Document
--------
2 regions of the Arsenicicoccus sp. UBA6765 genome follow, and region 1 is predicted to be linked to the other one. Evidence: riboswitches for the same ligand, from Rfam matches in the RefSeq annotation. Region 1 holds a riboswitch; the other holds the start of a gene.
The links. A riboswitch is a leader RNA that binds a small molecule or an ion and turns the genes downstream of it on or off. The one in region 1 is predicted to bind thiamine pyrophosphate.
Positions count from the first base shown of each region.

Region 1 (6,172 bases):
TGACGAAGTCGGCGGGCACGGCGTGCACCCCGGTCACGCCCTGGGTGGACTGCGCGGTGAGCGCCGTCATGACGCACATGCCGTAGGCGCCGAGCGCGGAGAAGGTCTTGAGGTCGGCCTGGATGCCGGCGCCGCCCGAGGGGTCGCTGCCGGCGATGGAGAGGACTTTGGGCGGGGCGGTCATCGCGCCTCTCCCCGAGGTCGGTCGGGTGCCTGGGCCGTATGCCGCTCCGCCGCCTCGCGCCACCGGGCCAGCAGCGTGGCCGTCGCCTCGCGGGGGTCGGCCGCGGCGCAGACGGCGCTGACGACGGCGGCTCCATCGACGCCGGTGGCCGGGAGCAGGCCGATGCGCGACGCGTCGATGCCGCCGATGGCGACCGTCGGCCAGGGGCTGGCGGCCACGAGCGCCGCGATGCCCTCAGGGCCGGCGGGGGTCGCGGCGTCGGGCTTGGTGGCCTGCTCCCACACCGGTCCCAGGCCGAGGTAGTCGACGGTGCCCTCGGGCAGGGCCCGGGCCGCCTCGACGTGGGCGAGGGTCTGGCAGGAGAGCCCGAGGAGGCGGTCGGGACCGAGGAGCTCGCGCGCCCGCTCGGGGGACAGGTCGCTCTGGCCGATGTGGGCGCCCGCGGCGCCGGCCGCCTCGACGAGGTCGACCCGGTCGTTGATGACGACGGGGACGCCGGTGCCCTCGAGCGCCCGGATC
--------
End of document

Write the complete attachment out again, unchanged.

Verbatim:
2 regions of the Arsenicicoccus sp. UBA6765 genome follow, and region 1 is predicted to be linked to the other one. Evidence: riboswitches for the same ligand, from Rfam matches in the RefSeq annotation. Region 1 holds a riboswitch; the other holds the start of a gene.
The links. A riboswitch is a leader RNA that binds a small molecule or an ion and turns the genes downstream of it on or off. The one in region 1 is predicted to bind thiamine pyrophosphate.
Positions count from the first base shown of each region.

Region 1 (6,172 bases):
TGACGAAGTCGGCGGGCACGGCGTGCACCCCGGTCACGCCCTGGGTGGACTGCGCGGTGAGCGCCGTCATGACGCACATGCCGTAGGCGCCGAGCGCGGAGAAGGTCTTGAGGTCGGCCTGGATGCCGGCGCCGCCCGAGGGGTCGCTGCCGGCGATGGAGAGGACTTTGGGCGGGGCGGTCATCGCGCCTCTCCCCGAGGTCGGTCGGGTGCCTGGGCCGTATGCCGCTCCGCCGCCTCGCGCCACCGGGCCAGCAGCGTGGCCGTCGCCTCGCGGGGGTCGGCCGCGGCGCAGACGGCGCTGACGACGGCGGCTCCATCGACGCCGGTGGCCGGGAGCAGGCCGATGCGCGACGCGTCGATGCCGCCGATGGCGACCGTCGGCCAGGGGCTGGCGGCCACGAGCGCCGCGATGCCCTCAGGGCCGGCGGGGGTCGCGGCGTCGGGCTTGGTGGCCTGCTCCCACACCGGTCCCAGGCCGAGGTAGTCGACGGTGCCCTCGGGCAGGGCCCGGGCCGCCTCGACGTGGGCGAGGGTCTGGCAGGAGAGCCCGAGGAGGCGGTCGGGACCGAGGAGCTCGCGCGCCCGCTCGGGGGACAGGTCGCTCTGGCCGATGTGGGCGCCCGCGGCGCCGGCCGCCTCGACGAGGTCGACCCGGTCGTTGATGACGACGGGGACGCCGGTGCCCTCGAGCGCCCGGATC